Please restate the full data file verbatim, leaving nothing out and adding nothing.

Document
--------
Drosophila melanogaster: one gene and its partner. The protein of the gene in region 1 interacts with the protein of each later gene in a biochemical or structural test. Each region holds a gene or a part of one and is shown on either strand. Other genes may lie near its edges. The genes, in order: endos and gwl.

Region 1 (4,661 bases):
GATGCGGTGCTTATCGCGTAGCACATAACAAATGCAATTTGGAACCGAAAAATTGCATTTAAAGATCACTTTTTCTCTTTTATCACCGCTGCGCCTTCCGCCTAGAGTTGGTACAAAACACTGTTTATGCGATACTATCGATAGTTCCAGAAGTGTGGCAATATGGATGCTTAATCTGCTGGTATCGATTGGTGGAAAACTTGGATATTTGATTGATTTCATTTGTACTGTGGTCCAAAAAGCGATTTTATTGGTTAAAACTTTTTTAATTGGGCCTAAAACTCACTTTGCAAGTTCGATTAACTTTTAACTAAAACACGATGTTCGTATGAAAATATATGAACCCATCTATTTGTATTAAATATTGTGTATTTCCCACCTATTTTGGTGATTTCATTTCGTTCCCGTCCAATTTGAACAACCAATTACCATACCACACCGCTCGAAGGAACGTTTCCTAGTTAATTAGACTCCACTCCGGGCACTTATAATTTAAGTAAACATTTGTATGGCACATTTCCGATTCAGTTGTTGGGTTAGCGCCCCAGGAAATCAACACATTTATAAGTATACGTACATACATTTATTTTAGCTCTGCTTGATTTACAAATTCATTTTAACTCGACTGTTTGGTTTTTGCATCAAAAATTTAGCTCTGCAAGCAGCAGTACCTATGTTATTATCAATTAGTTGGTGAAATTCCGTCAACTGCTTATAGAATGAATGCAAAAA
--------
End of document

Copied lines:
Drosophila melanogaster: one gene and its partner. The protein of the gene in region 1 interacts with the protein of each later gene in a biochemical or structural test. Each region holds a gene or a part of one and is shown on either strand. Other genes may lie near its edges. The genes, in order: endos and gwl.

Region 1 (4,661 bases):
GATGCGGTGCTTATCGCGTAGCACATAACAAATGCAATTTGGAACCGAAAAATTGCATTTAAAGATCACTTTTTCTCTTTTATCACCGCTGCGCCTTCCGCCTAGAGTTGGTACAAAACACTGTTTATGCGATACTATCGATAGTTCCAGAAGTGTGGCAATATGGATGCTTAATCTGCTGGTATCGATTGGTGGAAAACTTGGATATTTGATTGATTTCATTTGTACTGTGGTCCAAAAAGCGATTTTATTGGTTAAAACTTTTTTAATTGGGCCTAAAACTCACTTTGCAAGTTCGATTAACTTTTAACTAAAACACGATGTTCGTATGAAAATATATGAACCCATCTATTTGTATTAAATATTGTGTATTTCCCACCTATTTTGGTGATTTCATTTCGTTCCCGTCCAATTTGAACAACCAATTACCATACCACACCGCTCGAAGGAACGTTTCCTAGTTAATTAGACTCCACTCCGGGCACTTATAATTTAAGTAAACATTTGTATGGCACATTTCCGATTCAGTTGTTGGGTTAGCGCCCCAGGAAATCAACACATTTATAAGTATACGTACATACATTTATTTTAGCTCTGCTTGATTTACAAATTCATTTTAACTCGACTGTTTGGTTTTTGCATCAAAAATTTAGCTCTGCAAGCAGCAGTACCTATGTTATTATCAATTAGTTGGTGAAATTCCGTCAACTGCTTATAGAATGAATGCAAAAA